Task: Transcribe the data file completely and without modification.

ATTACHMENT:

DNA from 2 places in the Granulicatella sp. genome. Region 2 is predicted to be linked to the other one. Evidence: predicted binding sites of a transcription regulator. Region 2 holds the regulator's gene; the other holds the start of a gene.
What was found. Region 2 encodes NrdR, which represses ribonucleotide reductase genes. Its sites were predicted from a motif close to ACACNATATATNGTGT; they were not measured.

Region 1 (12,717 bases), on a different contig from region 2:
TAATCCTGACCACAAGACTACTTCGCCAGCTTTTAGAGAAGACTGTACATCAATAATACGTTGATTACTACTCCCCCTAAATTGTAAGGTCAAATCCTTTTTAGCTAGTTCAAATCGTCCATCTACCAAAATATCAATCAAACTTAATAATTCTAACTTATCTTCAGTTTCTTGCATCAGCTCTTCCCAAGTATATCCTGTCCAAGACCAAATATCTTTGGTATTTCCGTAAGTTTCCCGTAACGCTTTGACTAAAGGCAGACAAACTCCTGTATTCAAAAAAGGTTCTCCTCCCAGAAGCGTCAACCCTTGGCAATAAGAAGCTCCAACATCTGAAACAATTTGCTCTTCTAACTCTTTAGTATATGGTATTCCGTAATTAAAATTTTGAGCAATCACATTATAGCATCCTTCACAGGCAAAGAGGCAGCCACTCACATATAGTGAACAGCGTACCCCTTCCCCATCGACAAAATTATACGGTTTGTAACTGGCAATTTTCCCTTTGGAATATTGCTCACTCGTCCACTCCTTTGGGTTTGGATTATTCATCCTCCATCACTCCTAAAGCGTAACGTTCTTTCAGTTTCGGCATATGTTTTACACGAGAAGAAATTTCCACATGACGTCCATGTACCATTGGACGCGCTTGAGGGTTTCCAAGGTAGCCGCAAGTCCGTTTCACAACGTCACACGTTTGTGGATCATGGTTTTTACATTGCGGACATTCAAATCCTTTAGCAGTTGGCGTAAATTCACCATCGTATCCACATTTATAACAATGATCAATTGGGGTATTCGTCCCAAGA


DNA from 2 places in the Granulicatella sp. genome. Region 2 is predicted to be linked to the other one. Evidence: predicted binding sites of a transcription regulator. Region 2 holds the regulator's gene; the other holds the start of a gene.
What was found. Region 2 encodes NrdR, which represses ribonucleotide reductase genes. Its sites were predicted from a motif close to ACACNATATATNGTGT; they were not measured.

Region 1 (12,717 bases), on a different contig from region 2:
TAATCCTGACCACAAGACTACTTCGCCAGCTTTTAGAGAAGACTGTACATCAATAATACGTTGATTACTACTCCCCCTAAATTGTAAGGTCAAATCCTTTTTAGCTAGTTCAAATCGTCCATCTACCAAAATATCAATCAAACTTAATAATTCTAACTTATCTTCAGTTTCTTGCATCAGCTCTTCCCAAGTATATCCTGTCCAAGACCAAATATCTTTGGTATTTCCGTAAGTTTCCCGTAACGCTTTGACTAAAGGCAGACAAACTCCTGTATTCAAAAAAGGTTCTCCTCCCAGAAGCGTCAACCCTTGGCAATAAGAAGCTCCAACATCTGAAACAATTTGCTCTTCTAACTCTTTAGTATATGGTATTCCGTAATTAAAATTTTGAGCAATCACATTATAGCATCCTTCACAGGCAAAGAGGCAGCCACTCACATATAGTGAACAGCGTACCCCTTCCCCATCGACAAAATTATACGGTTTGTAACTGGCAATTTTCCCTTTGGAATATTGCTCACTCGTCCACTCCTTTGGGTTTGGATTATTCATCCTCCATCACTCCTAAAGCGTAACGTTCTTTCAGTTTCGGCATATGTTTTACACGAGAAGAAATTTCCACATGACGTCCATGTACCATTGGACGCGCTTGAGGGTTTCCAAGGTAGCCGCAAGTCCGTTTCACAACGTCACACGTTTGTGGATCATGGTTTTTACATTGCGGACATTCAAATCCTTTAGCAGTTGGCGTAAATTCACCATCGTATCCACATTTATAACAATGATCAATTGGGGTATTCGTCCCAAGA